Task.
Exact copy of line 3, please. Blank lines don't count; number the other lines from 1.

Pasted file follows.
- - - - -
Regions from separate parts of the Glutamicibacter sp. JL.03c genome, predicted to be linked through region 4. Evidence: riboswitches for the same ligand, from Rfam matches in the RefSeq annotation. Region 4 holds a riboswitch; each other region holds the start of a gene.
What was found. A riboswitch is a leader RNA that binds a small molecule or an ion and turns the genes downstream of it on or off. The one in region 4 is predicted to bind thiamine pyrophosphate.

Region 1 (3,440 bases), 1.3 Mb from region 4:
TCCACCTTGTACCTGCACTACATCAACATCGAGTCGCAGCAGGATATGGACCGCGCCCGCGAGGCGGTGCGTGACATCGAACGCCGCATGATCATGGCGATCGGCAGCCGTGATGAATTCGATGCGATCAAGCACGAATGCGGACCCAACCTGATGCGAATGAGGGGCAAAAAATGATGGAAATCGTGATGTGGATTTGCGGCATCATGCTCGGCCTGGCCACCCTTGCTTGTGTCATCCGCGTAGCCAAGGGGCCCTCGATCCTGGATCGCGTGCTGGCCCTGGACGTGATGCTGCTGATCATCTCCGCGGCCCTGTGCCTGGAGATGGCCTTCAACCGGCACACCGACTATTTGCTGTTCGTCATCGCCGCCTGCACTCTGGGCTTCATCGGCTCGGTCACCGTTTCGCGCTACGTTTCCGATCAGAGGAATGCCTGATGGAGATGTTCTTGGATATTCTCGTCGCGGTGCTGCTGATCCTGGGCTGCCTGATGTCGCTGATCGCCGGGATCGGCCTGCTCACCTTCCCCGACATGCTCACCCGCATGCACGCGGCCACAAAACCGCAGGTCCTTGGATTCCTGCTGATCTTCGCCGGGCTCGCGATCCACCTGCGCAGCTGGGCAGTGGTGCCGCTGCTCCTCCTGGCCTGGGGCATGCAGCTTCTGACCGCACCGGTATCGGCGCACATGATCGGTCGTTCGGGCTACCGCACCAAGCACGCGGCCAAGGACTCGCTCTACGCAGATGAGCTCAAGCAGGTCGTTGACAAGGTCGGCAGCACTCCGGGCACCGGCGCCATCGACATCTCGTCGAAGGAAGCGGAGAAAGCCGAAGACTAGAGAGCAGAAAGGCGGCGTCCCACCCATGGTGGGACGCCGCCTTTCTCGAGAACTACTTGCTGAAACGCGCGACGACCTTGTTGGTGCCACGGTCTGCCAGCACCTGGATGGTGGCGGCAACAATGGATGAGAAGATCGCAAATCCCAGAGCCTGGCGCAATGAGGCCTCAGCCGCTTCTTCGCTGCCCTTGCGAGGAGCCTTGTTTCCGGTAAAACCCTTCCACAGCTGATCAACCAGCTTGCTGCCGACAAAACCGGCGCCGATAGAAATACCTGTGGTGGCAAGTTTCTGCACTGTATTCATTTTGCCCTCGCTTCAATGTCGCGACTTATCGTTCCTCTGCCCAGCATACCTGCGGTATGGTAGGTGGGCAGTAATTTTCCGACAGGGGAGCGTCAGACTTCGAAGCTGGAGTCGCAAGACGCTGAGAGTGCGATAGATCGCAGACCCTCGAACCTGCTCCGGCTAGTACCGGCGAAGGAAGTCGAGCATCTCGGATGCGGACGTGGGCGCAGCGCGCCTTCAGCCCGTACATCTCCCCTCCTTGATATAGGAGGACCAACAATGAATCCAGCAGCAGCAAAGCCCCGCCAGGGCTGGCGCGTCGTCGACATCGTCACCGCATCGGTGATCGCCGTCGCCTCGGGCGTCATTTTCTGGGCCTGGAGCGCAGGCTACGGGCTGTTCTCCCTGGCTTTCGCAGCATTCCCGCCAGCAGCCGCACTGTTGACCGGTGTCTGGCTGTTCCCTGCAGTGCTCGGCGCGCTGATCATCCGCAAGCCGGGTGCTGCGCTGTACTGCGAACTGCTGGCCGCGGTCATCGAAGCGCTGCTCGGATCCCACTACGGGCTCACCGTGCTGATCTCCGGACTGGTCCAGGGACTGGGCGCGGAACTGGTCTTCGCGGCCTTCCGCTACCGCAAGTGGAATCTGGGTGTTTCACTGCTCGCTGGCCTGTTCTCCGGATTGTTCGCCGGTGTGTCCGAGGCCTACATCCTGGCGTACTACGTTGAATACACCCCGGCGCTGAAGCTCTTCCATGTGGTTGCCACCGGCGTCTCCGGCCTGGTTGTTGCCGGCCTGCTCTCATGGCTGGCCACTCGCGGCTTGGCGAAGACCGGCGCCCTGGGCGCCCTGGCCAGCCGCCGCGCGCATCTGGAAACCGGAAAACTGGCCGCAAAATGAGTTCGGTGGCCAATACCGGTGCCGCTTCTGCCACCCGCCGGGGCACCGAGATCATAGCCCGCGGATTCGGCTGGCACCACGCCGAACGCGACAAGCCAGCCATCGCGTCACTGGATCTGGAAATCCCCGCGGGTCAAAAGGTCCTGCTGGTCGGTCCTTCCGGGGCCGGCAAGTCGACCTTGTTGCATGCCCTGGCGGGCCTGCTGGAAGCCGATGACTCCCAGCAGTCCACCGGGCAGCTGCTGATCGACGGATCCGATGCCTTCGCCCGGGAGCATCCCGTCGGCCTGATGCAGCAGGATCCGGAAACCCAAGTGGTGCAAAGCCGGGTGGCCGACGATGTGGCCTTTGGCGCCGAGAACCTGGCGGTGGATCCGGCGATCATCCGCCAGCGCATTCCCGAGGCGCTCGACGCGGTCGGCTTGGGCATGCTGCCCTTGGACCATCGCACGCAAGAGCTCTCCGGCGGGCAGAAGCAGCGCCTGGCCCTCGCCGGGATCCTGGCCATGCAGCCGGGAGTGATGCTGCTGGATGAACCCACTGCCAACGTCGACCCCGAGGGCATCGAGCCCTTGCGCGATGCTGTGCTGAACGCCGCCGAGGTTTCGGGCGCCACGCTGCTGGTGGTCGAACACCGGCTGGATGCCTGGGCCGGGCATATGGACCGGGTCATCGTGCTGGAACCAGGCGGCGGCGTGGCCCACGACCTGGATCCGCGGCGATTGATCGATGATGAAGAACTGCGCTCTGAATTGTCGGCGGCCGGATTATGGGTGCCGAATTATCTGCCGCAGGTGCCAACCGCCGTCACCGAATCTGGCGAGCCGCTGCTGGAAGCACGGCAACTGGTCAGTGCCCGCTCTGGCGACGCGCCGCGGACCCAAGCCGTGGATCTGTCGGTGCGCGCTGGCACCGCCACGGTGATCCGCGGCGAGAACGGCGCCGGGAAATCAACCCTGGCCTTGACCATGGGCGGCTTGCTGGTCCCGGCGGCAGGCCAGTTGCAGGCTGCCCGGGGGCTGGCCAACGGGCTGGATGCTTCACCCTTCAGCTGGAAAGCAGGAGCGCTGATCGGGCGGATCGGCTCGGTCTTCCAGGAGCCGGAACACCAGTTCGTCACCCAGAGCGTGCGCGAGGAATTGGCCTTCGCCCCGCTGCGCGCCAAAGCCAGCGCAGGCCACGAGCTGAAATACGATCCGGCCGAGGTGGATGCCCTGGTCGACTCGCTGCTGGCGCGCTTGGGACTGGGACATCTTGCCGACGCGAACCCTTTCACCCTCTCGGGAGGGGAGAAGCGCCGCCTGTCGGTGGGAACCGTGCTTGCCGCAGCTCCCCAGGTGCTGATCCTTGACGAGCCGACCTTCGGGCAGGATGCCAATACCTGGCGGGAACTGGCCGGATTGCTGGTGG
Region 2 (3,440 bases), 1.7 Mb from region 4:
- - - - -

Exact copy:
Region 1 (3,440 bases), 1.3 Mb from region 4: